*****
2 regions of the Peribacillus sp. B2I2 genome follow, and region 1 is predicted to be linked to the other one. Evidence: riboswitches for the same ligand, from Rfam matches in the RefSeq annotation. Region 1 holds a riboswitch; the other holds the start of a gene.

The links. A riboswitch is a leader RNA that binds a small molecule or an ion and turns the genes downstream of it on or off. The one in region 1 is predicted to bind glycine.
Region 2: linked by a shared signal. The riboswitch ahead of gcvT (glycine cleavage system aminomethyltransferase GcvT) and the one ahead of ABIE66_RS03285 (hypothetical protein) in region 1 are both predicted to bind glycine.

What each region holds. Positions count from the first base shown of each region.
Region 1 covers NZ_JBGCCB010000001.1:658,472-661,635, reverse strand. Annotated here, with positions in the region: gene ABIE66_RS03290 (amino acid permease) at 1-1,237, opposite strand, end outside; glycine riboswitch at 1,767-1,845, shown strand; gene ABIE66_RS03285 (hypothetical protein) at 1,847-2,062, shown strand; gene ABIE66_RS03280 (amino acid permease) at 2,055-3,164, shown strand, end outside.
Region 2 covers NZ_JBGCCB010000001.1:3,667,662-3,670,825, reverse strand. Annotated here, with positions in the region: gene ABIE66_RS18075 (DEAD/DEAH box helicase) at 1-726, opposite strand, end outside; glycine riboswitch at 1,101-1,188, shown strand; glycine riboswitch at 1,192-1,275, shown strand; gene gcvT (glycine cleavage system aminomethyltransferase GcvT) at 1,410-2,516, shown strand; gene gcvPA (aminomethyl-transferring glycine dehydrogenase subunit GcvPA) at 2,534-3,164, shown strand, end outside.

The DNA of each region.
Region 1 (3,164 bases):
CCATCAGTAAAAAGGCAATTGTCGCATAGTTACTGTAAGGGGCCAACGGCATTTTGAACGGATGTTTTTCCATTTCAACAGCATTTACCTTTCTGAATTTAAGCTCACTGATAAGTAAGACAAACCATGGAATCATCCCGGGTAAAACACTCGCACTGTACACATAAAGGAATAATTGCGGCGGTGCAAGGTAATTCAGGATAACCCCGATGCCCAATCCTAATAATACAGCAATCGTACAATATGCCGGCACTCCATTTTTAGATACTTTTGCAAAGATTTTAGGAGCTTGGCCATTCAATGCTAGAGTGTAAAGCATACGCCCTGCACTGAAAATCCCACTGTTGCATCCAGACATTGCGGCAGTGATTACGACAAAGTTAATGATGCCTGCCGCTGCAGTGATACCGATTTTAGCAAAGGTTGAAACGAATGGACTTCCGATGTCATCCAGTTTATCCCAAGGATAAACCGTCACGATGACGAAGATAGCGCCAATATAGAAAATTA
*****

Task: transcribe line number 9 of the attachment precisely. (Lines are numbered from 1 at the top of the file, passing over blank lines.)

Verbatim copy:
CCATCAGTAAAAAGGCAATTGTCGCATAGTTACTGTAAGGGGCCAACGGCATTTTGAACGGATGTTTTTCCATTTCAACAGCATTTACCTTTCTGAATTTAAGCTCACTGATAAGTAAGACAAACCATGGAATCATCCCGGGTAAAACACTCGCACTGTACACATAAAGGAATAATTGCGGCGGTGCAAGGTAATTCAGGATAACCCCGATGCCCAATCCTAATAATACAGCAATCGTACAATATGCCGGCACTCCATTTTTAGATACTTTTGCAAAGATTTTAGGAGCTTGGCCATTCAATGCTAGAGTGTAAAGCATACGCCCTGCACTGAAAATCCCACTGTTGCATCCAGACATTGCGGCAGTGATTACGACAAAGTTAATGATGCCTGCCGCTGCAGTGATACCGATTTTAGCAAAGGTTGAAACGAATGGACTTCCGATGTCATCCAGTTTATCCCAAGGATAAACCGTCACGATGACGAAGATAGCGCCAATATAGAAAATTA